Landscape of Hollyford


At over 1.2 million hectares, Fiordland National Park is not only New Zealand’s largest national park, but one of the biggest in the world. Established in 1952, the park covers vast and remote wilderness, and is home to some of the best hiking in New Zealand. Spanning mountain ranges, dense forests and alpine lakes, it is hard to imagine a place better suited to nature lovers and explorers than Fiordland National Park. 

Fiordland National Park is made up of 14 fiords, the most well known being Milford Sound which was famously described as the eighth wonder of the world by Rudyard Kipling. 

Untouched extremes 

Altitudes reach their highest in the park’s north at the 2746m peak of Mt Tūtoko, within the Darran Mountain range.

The glacial action also created the great lakes of Te Anau, Manapouri, Hauroko, Monowai, Poteriteri, and Hakapoua. These lakes match the fiords symmetrically on the eastern and southern margins of the park, the result being a combination of deep valleys, sheer rock faces sometimes over 1500m high, and extremely steep slopes. Both the fiords and the lakes are over 400m deep in places and the bottom of the lakes is well below sea level.

The remaining two thirds of Fiordland National Park is a primeval world of mountain peaks covered by virgin beech and podocarp forest, alpine lakes and moss-carpeted valleys, and it has remained wild and largely untouched.

A solid foundation

The underlying rock of the park is mostly granite, gneiss and diorite. These igneous rocks are among the oldest in New Zealand (mostly Ordovician), and are among the hardest and most resistant to erosion, helping them remain almost unchanged since the last ice age, when an ice cap was covering the mountain areas of Fiordland.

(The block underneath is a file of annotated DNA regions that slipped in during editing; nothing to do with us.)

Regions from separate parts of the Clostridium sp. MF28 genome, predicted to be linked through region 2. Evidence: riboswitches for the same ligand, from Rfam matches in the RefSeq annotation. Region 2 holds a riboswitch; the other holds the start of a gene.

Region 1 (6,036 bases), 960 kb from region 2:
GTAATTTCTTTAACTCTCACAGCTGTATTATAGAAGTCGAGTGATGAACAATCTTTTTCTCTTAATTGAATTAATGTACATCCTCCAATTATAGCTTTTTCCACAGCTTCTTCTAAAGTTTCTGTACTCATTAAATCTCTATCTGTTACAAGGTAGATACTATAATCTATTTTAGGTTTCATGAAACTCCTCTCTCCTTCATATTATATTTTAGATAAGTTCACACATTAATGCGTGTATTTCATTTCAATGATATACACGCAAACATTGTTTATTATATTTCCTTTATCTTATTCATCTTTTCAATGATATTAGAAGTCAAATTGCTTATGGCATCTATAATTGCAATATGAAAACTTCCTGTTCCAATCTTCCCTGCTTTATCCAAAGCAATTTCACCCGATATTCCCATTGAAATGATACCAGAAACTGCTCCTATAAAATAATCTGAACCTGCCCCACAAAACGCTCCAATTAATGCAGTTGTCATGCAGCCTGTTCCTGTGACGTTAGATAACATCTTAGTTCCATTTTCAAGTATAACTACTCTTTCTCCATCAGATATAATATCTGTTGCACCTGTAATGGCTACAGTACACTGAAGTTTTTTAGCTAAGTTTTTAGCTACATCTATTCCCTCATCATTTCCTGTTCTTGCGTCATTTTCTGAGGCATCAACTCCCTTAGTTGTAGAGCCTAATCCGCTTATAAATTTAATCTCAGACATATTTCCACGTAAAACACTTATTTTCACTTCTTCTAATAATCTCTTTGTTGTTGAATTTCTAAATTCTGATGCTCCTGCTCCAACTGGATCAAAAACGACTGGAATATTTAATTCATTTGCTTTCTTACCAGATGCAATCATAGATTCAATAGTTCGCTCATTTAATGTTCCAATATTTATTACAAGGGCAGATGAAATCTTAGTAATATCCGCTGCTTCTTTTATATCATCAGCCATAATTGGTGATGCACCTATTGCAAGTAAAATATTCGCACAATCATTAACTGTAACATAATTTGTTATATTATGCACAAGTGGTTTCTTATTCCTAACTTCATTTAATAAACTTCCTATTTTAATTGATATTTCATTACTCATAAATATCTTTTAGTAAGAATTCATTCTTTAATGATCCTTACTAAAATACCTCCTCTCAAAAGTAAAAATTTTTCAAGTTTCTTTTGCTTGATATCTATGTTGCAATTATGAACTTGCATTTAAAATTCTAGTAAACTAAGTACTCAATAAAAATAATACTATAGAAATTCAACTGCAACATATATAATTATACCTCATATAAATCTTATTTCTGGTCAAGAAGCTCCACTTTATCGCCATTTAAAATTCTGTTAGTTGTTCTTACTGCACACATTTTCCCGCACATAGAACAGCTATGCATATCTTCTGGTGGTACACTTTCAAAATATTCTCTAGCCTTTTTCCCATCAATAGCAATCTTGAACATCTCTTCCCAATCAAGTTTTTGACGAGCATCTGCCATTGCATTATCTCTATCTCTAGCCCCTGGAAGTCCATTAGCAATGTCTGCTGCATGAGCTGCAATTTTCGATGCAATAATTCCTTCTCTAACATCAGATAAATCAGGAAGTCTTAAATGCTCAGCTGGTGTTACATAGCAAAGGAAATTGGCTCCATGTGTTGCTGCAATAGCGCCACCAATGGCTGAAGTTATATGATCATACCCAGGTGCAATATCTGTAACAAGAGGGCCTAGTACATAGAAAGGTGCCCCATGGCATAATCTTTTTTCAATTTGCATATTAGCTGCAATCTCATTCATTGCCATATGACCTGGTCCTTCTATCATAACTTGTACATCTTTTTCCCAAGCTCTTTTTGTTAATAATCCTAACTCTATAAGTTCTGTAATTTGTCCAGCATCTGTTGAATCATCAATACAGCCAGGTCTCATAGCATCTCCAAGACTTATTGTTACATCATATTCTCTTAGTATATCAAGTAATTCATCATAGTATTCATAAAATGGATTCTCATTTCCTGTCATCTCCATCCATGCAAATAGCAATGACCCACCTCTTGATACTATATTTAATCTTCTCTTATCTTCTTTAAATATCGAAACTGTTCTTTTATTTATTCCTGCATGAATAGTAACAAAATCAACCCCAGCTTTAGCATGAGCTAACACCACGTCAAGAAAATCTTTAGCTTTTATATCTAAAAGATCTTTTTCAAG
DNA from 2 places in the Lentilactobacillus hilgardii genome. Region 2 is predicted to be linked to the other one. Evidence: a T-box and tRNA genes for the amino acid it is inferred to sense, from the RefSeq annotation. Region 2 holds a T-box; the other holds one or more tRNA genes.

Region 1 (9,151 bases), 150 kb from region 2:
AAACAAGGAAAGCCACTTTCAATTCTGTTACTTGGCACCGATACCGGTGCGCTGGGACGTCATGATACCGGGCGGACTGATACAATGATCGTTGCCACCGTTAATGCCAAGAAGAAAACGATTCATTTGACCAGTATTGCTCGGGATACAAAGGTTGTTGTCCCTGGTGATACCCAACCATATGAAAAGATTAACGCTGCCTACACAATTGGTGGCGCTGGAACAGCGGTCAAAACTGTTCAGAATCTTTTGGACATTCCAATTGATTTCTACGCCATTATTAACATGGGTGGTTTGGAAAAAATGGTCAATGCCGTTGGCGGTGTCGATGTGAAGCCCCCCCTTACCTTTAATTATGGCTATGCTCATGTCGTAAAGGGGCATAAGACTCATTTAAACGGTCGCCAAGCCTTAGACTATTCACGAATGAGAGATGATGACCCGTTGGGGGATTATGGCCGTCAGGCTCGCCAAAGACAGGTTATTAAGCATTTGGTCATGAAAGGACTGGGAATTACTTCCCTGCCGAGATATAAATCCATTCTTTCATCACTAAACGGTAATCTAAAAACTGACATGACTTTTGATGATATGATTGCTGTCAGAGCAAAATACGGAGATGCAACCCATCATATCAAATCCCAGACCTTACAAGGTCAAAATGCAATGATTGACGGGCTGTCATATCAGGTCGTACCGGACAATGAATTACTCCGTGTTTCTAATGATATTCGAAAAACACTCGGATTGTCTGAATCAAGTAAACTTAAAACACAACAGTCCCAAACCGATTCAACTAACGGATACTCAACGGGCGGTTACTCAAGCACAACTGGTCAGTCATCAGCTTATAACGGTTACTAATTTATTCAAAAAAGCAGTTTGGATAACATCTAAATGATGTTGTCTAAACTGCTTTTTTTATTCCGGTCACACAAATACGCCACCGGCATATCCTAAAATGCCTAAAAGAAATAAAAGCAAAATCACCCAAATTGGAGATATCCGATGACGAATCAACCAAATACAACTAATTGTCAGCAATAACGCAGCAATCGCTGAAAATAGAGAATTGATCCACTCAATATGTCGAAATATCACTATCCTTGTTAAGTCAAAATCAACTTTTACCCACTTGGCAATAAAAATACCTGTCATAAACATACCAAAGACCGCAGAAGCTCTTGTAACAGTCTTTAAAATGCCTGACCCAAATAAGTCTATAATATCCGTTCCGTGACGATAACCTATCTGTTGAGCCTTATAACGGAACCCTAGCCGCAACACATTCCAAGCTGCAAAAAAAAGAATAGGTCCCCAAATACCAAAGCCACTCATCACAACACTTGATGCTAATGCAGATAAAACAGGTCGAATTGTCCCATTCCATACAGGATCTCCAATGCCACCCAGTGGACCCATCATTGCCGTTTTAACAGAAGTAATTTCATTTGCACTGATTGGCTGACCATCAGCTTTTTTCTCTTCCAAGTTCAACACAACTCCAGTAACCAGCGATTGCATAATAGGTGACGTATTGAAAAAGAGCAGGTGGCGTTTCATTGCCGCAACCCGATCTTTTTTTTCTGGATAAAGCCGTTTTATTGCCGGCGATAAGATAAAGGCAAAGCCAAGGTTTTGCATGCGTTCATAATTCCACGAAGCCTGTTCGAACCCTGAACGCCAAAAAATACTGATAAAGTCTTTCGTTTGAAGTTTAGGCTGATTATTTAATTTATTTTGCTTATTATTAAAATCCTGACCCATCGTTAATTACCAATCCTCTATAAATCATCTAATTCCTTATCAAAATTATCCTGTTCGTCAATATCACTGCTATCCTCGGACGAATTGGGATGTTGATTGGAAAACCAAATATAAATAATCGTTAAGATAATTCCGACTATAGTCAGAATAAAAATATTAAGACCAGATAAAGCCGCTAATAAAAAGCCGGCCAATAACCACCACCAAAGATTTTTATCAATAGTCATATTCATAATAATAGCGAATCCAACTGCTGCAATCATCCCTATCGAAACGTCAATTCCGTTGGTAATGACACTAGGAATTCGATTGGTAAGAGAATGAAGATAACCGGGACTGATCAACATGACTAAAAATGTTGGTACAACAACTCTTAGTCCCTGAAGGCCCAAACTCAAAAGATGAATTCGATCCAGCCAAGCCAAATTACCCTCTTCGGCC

The glacier tongues that flowed from it gouged the 14 fiords that fringe the southwest seaward edge of Fiordland National Park. Shaped like massive knife cuts into the land, these fiords were carved during successive ice ages and were 100,000 years in the making. The final details added during the most recent ice age just 10,000 years ago.

On all sides of the fiords, spectacular waterfalls tumble as the region's plentiful rainfall finds its way to the sea. The most famous of these, Milford Sound is visited by over 300,000 tourists annually.


Fiordland is home to some of the most unique birds in New Zealand, including the only wild population of takahē in the world. A large flightless bird, the takahē was thought to be extinct, until rediscovered in 1948. Fiordland is also the only South Island habitat of the endangered brown teal and was also the final refuge of the world’s only flightless parrot, the nocturnal kākāpo. 

Fiordland remains a stronghold for several other endangered species such as the brown kiwi, South Island kaka, yellow crowned parakeet, New Zealand falcon, and the threatened blue duck. Fiordland's many waterways provide habitat for many aquatic bird species, including New Zealand scaup, grey duck, and New Zealand shoveler. The Fiordland Crested Penguin - one of the world's rarest species of penguin, and the blue penguin - the world's smallest penguin, are both found in Fiordland.

Marine mammals are found extensively in Fiordland with pods of bottlenose and dusky dolphins found in the fiords and common and hector's dolphins mostly outside the fiords. Humpback, sperm and southern right whale have been sighted off the coast, as well as orca. New Zealand fur seals are by far the most common seal species in Fiordland but southern sea elephants come ashore occasionally, as do leopard seals.

Dolphin swimming in milford sound